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Am J Ophthalmol. 2011 Aug;152(2):163-9. doi: 10.1016/j.ajo.2011.03.020. Epub 2011 Jun 21.

Update on idiopathic intracranial hypertension.

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Department of Ophthalmology, Emory University, Atlanta, Georgia, USA.



To provide an update on various features of idiopathic intracranial hypertension.




Selected articles on the epidemiology, clinical and imaging features, natural history, pathophysiology, and treatment of idiopathic intracranial hypertension were reviewed and interpreted in the context of the authors' clinical and research experience.


Idiopathic intracranial hypertension primarily is a disease of obese women of childbearing age, but it can affect patients of any weight, sex, and age. Although a relatively rare disorder, idiopathic intracranial hypertension's associated costs in the United States entail hundreds of millions of dollars. Even after treatment, headaches frequently are persistent and may require the continued involvement of a neurologist. Quality-of-life reductions and depression are common among idiopathic intracranial hypertension patients. However, visual dysfunction, especially visual field abnormalities, represents the major morbidity of this disorder, and serial automated perimetry remains the primary method of patient monitoring. Patients who are men, black, very obese, or anemic are at higher risk of visual loss. Vitamin A metabolism, adipose tissue as an actively secreting endocrine tissue, and cerebral venous abnormalities are areas of active study regarding the pathophysiology of idiopathic intracranial hypertension. Treatment studies show that lumbar puncture is a valuable treatment (in addition to its crucial diagnostic role), and that weight management is critical. However, open questions remain regarding the efficacy of acetazolamide, cerebrospinal fluid diversion procedures, and cerebral venous stenting.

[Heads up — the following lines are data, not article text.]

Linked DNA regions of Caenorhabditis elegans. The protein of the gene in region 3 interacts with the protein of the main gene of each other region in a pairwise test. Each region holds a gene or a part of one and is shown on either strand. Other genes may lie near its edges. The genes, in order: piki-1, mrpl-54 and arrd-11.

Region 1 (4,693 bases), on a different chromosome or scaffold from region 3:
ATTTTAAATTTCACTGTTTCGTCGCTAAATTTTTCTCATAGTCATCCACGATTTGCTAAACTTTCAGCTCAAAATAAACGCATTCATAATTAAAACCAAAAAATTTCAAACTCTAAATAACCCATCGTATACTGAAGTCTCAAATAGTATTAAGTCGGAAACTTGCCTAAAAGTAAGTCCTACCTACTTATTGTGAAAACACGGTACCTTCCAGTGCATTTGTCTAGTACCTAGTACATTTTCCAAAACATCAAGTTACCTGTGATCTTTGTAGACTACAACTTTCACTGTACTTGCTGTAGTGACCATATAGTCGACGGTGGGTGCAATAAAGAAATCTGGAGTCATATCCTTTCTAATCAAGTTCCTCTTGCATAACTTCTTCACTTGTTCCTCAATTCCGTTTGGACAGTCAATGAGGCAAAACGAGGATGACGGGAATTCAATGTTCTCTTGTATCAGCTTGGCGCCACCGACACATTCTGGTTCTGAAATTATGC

Many questions remain unanswered about idiopathic intracranial hypertension. Ongoing studies, especially an ongoing National Institutes of Health-funded clinical trial of acetazolamide, should provide more insight into this important, yet poorly understood, syndrome of isolated intracranial hypertension.

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